## Fourier Series (FS) and Relation to DFT

In continuous time, a periodic signal , with period seconds,B.2 may be expanded into a Fourier series with coefficients given by

 (B.5)

where is the th harmonic frequency (rad/sec). The generally complex value is called the th Fourier series coefficient. The normalization by is optional, but often included to make the Fourier series coefficients independent of the fundamental frequency , and thereby depend only on the shape of one period of the time waveform.

### Relation of the DFT to Fourier Series

We now show that the DFT of a sampled signal (of length ), is proportional to the Fourier series coefficients of the continuous periodic signal obtained by repeating and interpolating . More precisely, the DFT of the samples comprising one period equals times the Fourier series coefficients. To avoid aliasing upon sampling, the continuous-time signal must be bandlimited to less than half the sampling rate (see Appendix D); this implies that at most complex harmonic components can be nonzero in the original continuous-time signal. If is bandlimited to , it can be sampled at intervals of seconds without aliasing (see §D.2). One way to sample a signal inside an integral expression such as Eq.(B.5) is to multiply it by a continuous-time impulse train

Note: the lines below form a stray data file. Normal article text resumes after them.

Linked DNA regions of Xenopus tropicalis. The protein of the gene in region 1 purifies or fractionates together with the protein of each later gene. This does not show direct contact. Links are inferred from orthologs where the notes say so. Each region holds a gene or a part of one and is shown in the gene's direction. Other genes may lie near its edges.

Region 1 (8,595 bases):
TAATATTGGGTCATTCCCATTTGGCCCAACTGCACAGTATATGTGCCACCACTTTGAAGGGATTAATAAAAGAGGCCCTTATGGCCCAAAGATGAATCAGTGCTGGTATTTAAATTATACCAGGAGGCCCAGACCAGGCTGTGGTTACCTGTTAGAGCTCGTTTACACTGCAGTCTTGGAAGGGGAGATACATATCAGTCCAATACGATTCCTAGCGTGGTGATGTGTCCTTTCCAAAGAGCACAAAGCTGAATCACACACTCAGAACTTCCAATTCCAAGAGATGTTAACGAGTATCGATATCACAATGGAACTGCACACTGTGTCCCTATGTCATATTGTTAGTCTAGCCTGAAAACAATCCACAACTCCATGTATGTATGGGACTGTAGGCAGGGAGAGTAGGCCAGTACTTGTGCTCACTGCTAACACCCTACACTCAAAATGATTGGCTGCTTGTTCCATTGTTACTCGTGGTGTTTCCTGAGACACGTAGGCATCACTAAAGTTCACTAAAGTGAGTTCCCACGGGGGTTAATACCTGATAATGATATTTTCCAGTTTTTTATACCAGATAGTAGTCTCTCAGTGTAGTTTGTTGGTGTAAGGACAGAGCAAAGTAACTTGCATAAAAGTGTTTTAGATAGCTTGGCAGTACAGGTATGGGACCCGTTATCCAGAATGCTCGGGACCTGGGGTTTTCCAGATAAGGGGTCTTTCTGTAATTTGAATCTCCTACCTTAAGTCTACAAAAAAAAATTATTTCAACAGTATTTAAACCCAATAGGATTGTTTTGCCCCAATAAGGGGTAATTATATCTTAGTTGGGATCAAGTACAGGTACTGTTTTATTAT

(B.6)

where is the continuous-time impulse signal defined in Eq.(B.3). We wish to find the continuous-time Fourier series of the sampled periodic signal . Thus, we replace in Eq.(B.5) by

By the sifting property of delta functions (Eq.(B.4)), the Fourier series of isB.3

If the sampling interval is chosen so that it divides the signal period , then the number of samples under the integral is an integer , and we obtain

where . Thus, for all at which the bandlimited periodic signal has a nonzero harmonic. When is odd, can be nonzero for , while for even, the maximum nonzero harmonic-number range is . In summary,

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